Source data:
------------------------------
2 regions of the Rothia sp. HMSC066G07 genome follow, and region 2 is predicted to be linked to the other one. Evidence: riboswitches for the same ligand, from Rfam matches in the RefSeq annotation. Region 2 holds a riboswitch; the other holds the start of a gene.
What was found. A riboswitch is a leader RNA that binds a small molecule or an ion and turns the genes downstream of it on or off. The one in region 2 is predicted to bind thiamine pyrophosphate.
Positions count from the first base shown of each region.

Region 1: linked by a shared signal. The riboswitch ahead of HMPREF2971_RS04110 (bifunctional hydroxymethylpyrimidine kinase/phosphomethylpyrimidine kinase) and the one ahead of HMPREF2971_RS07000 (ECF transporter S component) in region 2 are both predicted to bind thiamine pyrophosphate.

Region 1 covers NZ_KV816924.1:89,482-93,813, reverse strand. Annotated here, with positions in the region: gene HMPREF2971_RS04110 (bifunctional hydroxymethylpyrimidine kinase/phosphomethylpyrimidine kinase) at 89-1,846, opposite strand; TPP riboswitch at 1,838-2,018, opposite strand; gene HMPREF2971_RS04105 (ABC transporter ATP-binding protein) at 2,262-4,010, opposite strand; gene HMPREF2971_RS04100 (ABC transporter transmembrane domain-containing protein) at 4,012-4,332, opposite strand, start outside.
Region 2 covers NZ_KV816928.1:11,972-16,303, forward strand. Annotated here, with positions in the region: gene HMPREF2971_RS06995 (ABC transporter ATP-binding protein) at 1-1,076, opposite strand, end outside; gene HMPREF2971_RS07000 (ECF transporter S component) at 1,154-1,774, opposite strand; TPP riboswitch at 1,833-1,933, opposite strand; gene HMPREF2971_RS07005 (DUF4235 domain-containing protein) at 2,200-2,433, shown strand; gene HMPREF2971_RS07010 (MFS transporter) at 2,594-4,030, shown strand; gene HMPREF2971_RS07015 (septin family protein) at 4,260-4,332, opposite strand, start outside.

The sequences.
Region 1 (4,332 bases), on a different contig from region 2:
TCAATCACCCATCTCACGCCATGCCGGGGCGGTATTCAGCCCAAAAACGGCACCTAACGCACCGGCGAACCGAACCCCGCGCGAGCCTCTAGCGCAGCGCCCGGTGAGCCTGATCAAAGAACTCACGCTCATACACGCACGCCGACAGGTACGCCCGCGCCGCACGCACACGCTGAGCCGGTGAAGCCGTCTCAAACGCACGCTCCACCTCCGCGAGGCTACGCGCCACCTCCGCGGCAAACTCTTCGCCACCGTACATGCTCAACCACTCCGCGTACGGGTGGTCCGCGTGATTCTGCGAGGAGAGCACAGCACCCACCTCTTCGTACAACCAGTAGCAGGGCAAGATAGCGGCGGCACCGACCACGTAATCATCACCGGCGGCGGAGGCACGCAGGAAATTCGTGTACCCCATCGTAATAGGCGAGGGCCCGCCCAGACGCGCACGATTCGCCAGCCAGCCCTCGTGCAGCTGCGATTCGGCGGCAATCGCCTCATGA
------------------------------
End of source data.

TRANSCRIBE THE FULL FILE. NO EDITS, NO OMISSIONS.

2 regions of the Rothia sp. HMSC066G07 genome follow, and region 2 is predicted to be linked to the other one. Evidence: riboswitches for the same ligand, from Rfam matches in the RefSeq annotation. Region 2 holds a riboswitch; the other holds the start of a gene.
What was found. A riboswitch is a leader RNA that binds a small molecule or an ion and turns the genes downstream of it on or off. The one in region 2 is predicted to bind thiamine pyrophosphate.
Positions count from the first base shown of each region.

Region 1: linked by a shared signal. The riboswitch ahead of HMPREF2971_RS04110 (bifunctional hydroxymethylpyrimidine kinase/phosphomethylpyrimidine kinase) and the one ahead of HMPREF2971_RS07000 (ECF transporter S component) in region 2 are both predicted to bind thiamine pyrophosphate.

Region 1 covers NZ_KV816924.1:89,482-93,813, reverse strand. Annotated here, with positions in the region: gene HMPREF2971_RS04110 (bifunctional hydroxymethylpyrimidine kinase/phosphomethylpyrimidine kinase) at 89-1,846, opposite strand; TPP riboswitch at 1,838-2,018, opposite strand; gene HMPREF2971_RS04105 (ABC transporter ATP-binding protein) at 2,262-4,010, opposite strand; gene HMPREF2971_RS04100 (ABC transporter transmembrane domain-containing protein) at 4,012-4,332, opposite strand, start outside.
Region 2 covers NZ_KV816928.1:11,972-16,303, forward strand. Annotated here, with positions in the region: gene HMPREF2971_RS06995 (ABC transporter ATP-binding protein) at 1-1,076, opposite strand, end outside; gene HMPREF2971_RS07000 (ECF transporter S component) at 1,154-1,774, opposite strand; TPP riboswitch at 1,833-1,933, opposite strand; gene HMPREF2971_RS07005 (DUF4235 domain-containing protein) at 2,200-2,433, shown strand; gene HMPREF2971_RS07010 (MFS transporter) at 2,594-4,030, shown strand; gene HMPREF2971_RS07015 (septin family protein) at 4,260-4,332, opposite strand, start outside.

The sequences.
Region 1 (4,332 bases), on a different contig from region 2:
TCAATCACCCATCTCACGCCATGCCGGGGCGGTATTCAGCCCAAAAACGGCACCTAACGCACCGGCGAACCGAACCCCGCGCGAGCCTCTAGCGCAGCGCCCGGTGAGCCTGATCAAAGAACTCACGCTCATACACGCACGCCGACAGGTACGCCCGCGCCGCACGCACACGCTGAGCCGGTGAAGCCGTCTCAAACGCACGCTCCACCTCCGCGAGGCTACGCGCCACCTCCGCGGCAAACTCTTCGCCACCGTACATGCTCAACCACTCCGCGTACGGGTGGTCCGCGTGATTCTGCGAGGAGAGCACAGCACCCACCTCTTCGTACAACCAGTAGCAGGGCAAGATAGCGGCGGCACCGACCACGTAATCATCACCGGCGGCGGAGGCACGCAGGAAATTCGTGTACCCCATCGTAATAGGCGAGGGCCCGCCCAGACGCGCACGATTCGCCAGCCAGCCCTCGTGCAGCTGCGATTCGGCGGCAATCGCCTCATGA